What is Acute Internal Medicine?
Acute Internal Medicine (AIM) is a vibrant, rewarding, and rapidly developing medical speciality, concerned with the assessment, diagnosis and management of adults presenting to secondary care with acute medical illness. It also involves the management of busy acute medical units (AMUs) to ensure they deliver high-quality, efficient and patient-centred care.
AIM is a hospital-based speciality, with the majority of the work involving care of medical patients around the time of admission to hospital. The spectrum of clinical problems encountered in the AMU is wide, and this variability enables trainees to become experts in assessment, investigation, diagnosis and management across multiple disciplines.
The History of AIM
AIM was formally recognised as a speciality in 2009, having previously been a subspeciality of General Internal Medicine (GIM). This was in response to the growing need for a senior medical presence supervising acute medical takes within an AMU environment. Over recent years, Wales has expanded the number of training posts in this evolving field in recognition of the increasing number of appointments of Acute Physicians nationally.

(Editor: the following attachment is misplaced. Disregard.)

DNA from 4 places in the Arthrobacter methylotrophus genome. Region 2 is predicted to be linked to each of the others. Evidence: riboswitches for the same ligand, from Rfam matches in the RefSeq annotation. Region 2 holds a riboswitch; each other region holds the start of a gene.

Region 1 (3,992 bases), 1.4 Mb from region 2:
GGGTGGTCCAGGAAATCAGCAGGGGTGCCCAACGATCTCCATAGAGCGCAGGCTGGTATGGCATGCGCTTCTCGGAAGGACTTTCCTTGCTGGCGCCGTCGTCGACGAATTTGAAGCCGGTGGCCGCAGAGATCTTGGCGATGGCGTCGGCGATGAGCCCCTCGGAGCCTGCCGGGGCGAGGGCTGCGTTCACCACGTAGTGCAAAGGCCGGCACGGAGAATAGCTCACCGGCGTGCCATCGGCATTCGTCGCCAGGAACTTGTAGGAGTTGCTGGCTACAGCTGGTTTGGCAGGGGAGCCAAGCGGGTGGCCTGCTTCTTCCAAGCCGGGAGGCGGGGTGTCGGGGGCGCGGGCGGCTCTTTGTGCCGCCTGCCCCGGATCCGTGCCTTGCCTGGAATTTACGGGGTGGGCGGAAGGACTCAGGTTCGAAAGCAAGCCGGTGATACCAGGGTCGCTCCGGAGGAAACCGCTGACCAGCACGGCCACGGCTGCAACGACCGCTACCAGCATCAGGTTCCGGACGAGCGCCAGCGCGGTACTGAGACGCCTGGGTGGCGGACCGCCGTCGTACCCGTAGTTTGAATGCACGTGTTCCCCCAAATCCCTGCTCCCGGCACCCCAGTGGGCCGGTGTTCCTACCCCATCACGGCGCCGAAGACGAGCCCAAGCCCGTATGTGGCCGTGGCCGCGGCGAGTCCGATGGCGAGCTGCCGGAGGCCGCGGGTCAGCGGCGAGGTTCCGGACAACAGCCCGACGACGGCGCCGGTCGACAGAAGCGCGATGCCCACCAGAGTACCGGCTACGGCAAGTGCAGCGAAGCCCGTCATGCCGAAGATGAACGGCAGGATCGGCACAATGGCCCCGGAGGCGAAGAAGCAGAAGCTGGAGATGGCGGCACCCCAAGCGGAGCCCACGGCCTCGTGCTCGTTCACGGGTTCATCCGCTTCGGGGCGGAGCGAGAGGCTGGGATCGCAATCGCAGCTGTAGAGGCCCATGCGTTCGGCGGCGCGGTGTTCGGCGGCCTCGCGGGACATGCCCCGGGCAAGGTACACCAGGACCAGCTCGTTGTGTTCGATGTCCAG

Training in AIM in Wales
In Wales we currently have 16 training posts of four years duration. Entry to the Acute Medicine higher training programme can either be from Internal Medicine Training (IMT) or Acute Care Common Stem (ACCS).
The training programme is designed to provide trainees with a Certificate of Completion of Training (CCT) in AIM and GIM. The posts are a mixture of AMU, ambulatory care, elderly medicine, respiratory, cardiology and intensive care medicine rotations.
Our training programme is exciting and varied. The experience it offers is unique as it allows rotation through different specialties at registrar level in a variety of work settings and intensities. It also offers the opportunity for trainees to develop their own area of interest or special skill whilst satisfying the core curriculum requirements.